The Lung Transplant Diary
When I last wrote, I was on the lung transplant list, but I can’t really say that I was waiting for lungs. I wasn’t expecting to be called for many months. Before I dive into the last four chaotic months of my life, I must disclose that my most recent post (December 2014) left me in limbo on the transplant list. However, there was a communication error on my part and it turns out I wasn’t officially listed until January 7, 2015. I only note this because it means that I was listed for transplant a miraculously meager 30-some days before my time came. It’s one thing to know logically that “the call” is coming, but it’s another state of being to actually live with the constant notion that any minute could ignite my new life. I don’t really know where or how to begin a recap of the last four months, however. I want to share my story in all its ups and downs in the hope that I might reach someone and inspire them to be a donor. Without my donor, I might not have been here this year- certainly not a few years from now.
New Lungs Test-Drive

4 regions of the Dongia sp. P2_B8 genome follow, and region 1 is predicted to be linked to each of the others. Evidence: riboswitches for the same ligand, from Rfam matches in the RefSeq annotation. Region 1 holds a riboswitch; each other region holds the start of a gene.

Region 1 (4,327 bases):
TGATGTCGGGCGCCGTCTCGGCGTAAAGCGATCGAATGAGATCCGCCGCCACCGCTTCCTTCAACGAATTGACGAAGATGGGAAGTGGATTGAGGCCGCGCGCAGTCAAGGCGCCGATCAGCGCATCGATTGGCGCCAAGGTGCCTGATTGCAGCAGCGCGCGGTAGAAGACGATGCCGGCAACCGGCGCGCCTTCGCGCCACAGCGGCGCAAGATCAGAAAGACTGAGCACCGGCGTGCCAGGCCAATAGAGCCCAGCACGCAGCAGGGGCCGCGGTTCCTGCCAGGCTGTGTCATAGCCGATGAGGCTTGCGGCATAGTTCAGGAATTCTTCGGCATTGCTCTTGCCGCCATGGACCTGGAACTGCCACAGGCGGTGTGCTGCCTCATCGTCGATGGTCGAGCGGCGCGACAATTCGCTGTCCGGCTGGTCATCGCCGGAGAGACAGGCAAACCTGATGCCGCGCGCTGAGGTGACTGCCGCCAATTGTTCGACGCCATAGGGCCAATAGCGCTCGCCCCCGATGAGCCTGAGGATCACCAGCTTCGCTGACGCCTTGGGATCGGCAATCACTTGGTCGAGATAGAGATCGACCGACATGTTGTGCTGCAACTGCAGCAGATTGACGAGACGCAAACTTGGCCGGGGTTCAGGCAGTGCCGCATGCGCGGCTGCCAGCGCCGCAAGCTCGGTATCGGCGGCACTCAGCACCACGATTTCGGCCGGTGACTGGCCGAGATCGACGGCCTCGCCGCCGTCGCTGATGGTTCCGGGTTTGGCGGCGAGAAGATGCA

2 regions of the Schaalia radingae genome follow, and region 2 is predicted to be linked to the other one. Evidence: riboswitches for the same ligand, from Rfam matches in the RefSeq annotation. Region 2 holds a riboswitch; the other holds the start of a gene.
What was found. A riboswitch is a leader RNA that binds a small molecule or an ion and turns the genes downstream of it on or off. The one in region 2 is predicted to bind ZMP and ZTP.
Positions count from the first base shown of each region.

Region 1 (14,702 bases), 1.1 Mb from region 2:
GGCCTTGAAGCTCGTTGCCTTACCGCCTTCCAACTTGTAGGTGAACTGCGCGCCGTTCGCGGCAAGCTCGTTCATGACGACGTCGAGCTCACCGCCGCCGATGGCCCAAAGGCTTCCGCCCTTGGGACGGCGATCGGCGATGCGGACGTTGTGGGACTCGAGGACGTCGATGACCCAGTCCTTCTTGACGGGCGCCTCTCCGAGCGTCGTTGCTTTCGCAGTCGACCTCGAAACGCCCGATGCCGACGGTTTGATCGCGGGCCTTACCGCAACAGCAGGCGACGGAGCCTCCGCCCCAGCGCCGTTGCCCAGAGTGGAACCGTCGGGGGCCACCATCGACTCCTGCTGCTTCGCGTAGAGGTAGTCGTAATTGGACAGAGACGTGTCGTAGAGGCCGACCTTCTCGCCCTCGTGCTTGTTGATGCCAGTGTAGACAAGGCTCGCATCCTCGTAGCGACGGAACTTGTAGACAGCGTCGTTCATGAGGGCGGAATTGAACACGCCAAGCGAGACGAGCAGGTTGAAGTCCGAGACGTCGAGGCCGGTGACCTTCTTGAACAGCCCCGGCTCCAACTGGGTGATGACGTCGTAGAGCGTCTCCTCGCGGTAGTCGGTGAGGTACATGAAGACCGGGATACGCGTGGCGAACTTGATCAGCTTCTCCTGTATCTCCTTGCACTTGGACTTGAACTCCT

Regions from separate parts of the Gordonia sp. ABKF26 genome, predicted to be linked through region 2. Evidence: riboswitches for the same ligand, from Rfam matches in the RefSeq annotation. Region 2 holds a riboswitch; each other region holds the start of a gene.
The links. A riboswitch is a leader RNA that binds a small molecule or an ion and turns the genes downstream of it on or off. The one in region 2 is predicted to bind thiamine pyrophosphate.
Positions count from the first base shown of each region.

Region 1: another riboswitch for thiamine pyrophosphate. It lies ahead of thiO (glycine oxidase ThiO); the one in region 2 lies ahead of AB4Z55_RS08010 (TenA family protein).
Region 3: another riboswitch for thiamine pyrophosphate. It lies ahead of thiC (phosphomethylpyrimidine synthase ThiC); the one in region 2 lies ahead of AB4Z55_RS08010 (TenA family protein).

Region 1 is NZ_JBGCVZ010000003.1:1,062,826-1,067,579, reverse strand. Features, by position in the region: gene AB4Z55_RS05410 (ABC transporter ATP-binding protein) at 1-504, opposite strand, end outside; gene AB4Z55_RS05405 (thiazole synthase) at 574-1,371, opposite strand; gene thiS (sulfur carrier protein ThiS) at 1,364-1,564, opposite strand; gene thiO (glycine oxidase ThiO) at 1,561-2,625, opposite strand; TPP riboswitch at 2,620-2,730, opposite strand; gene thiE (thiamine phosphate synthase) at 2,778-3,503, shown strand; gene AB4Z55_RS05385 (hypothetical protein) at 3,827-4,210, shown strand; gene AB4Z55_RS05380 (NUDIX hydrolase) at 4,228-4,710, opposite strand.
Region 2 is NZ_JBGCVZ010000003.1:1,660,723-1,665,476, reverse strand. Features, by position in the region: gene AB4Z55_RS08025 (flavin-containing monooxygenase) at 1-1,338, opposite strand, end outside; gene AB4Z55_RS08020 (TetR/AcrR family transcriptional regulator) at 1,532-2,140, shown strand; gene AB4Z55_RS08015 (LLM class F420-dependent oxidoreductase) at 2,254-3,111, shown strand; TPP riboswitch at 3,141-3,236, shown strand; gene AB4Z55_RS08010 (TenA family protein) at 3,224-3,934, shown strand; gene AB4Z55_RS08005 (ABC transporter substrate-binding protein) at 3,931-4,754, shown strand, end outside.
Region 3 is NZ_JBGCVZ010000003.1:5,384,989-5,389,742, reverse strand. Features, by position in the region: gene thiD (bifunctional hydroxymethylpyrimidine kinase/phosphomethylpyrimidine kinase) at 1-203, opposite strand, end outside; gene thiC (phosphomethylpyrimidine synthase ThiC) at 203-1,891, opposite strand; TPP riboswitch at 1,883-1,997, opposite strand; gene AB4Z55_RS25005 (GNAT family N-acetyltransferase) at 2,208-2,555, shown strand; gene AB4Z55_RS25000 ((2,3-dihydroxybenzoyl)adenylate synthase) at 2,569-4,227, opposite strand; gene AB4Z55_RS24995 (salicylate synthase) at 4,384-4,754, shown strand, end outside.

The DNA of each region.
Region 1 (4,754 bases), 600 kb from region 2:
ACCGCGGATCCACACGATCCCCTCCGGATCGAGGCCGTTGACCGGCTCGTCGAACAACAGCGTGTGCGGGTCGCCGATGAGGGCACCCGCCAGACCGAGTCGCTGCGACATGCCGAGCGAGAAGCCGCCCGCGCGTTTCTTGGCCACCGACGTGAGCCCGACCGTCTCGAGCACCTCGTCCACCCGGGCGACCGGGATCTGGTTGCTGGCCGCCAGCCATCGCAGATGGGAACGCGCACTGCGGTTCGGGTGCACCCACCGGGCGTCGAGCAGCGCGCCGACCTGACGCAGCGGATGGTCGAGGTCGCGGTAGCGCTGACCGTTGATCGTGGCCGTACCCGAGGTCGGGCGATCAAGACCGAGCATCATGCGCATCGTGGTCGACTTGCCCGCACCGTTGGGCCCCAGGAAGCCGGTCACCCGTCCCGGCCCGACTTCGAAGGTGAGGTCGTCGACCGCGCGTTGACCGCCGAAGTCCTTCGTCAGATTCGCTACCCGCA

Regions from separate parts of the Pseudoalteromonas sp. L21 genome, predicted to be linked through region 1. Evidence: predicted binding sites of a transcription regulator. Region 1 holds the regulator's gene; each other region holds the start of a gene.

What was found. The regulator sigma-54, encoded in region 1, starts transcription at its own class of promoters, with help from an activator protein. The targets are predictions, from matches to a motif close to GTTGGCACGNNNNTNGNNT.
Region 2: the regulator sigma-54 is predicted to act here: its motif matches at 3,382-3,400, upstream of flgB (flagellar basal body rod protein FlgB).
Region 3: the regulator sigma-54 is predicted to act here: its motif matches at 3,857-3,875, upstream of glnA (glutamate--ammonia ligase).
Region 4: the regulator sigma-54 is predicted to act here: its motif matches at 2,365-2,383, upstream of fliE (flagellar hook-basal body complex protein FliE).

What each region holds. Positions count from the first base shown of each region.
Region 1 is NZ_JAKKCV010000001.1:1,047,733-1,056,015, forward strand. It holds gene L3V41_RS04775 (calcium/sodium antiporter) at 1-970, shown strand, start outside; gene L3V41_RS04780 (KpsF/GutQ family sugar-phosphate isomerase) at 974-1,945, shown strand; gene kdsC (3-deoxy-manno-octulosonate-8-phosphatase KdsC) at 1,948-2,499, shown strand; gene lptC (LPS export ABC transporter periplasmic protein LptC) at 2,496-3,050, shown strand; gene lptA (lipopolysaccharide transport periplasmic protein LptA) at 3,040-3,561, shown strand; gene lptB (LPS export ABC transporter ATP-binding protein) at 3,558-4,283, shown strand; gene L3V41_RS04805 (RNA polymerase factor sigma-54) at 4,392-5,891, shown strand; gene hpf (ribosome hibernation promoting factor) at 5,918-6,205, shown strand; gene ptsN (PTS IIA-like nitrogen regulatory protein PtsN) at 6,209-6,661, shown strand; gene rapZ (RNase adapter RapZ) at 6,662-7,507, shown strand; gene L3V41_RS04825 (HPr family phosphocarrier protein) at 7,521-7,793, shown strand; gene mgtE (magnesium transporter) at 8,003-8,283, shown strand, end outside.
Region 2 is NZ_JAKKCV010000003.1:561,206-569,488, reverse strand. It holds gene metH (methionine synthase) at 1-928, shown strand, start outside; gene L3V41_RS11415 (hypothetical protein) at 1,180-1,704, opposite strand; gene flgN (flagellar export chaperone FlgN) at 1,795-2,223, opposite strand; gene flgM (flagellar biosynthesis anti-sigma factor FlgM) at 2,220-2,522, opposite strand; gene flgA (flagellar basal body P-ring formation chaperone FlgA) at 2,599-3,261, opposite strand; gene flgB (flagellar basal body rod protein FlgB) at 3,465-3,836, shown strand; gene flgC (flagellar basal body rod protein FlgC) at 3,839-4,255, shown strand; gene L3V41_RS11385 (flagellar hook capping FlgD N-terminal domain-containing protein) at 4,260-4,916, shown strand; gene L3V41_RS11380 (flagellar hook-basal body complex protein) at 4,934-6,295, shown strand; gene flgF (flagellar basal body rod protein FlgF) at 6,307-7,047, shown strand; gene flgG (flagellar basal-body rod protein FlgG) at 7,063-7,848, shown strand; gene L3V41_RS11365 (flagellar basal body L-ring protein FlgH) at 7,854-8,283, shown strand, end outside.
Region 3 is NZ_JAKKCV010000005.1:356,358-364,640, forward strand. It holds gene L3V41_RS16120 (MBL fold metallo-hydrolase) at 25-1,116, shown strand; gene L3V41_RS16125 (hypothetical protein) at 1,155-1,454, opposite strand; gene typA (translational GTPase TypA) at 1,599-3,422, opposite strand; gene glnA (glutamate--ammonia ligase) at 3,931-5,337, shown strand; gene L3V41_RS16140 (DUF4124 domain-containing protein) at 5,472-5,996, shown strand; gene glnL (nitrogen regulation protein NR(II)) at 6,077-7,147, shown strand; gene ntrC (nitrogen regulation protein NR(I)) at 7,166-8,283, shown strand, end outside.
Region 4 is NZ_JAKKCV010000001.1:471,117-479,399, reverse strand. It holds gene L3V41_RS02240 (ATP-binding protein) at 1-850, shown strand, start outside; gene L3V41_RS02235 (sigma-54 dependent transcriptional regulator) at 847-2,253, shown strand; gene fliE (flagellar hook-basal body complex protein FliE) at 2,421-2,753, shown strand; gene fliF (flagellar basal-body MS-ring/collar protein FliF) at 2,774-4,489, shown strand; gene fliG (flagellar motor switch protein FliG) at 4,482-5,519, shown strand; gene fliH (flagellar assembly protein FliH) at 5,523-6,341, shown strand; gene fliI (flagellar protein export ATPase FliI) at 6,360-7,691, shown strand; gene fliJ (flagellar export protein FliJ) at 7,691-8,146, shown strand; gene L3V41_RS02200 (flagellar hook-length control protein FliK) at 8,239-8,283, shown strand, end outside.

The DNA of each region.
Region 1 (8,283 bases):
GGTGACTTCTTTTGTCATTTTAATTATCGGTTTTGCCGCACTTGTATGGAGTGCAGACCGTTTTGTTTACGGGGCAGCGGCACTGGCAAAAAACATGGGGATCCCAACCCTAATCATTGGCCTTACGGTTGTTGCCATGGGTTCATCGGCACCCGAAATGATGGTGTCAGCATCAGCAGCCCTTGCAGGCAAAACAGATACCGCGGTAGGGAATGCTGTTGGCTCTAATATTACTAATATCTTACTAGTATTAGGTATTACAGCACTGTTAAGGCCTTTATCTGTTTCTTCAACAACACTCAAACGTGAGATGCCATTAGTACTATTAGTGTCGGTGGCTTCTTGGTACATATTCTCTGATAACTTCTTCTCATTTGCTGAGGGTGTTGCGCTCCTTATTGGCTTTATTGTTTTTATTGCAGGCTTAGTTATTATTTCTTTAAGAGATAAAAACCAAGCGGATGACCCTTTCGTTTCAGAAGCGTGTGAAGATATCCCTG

I should start by expressing my ultimate gratitude for the chance to have a new life with new lungs. My donor is my angel. I’m so extremely fortunate. I have as yet been unable to find the words to convey my gratitude to my donor’s family. I’m also incredibly blessed by a phenomenal support system, at the forefront of which is my family. They have been with me through everything and I’d be lost without them. My entire community has also shown me such love and kindness- through their faith and encouragement, I always knew someone was thinking of me and praying. Although this quest has tested me in ways I thought I couldn’t handle, I am STILL HERE. I’m still standing. I’m perpetually working on myself and my health. There is nothing static about my life; things can happen in the blink of an eye.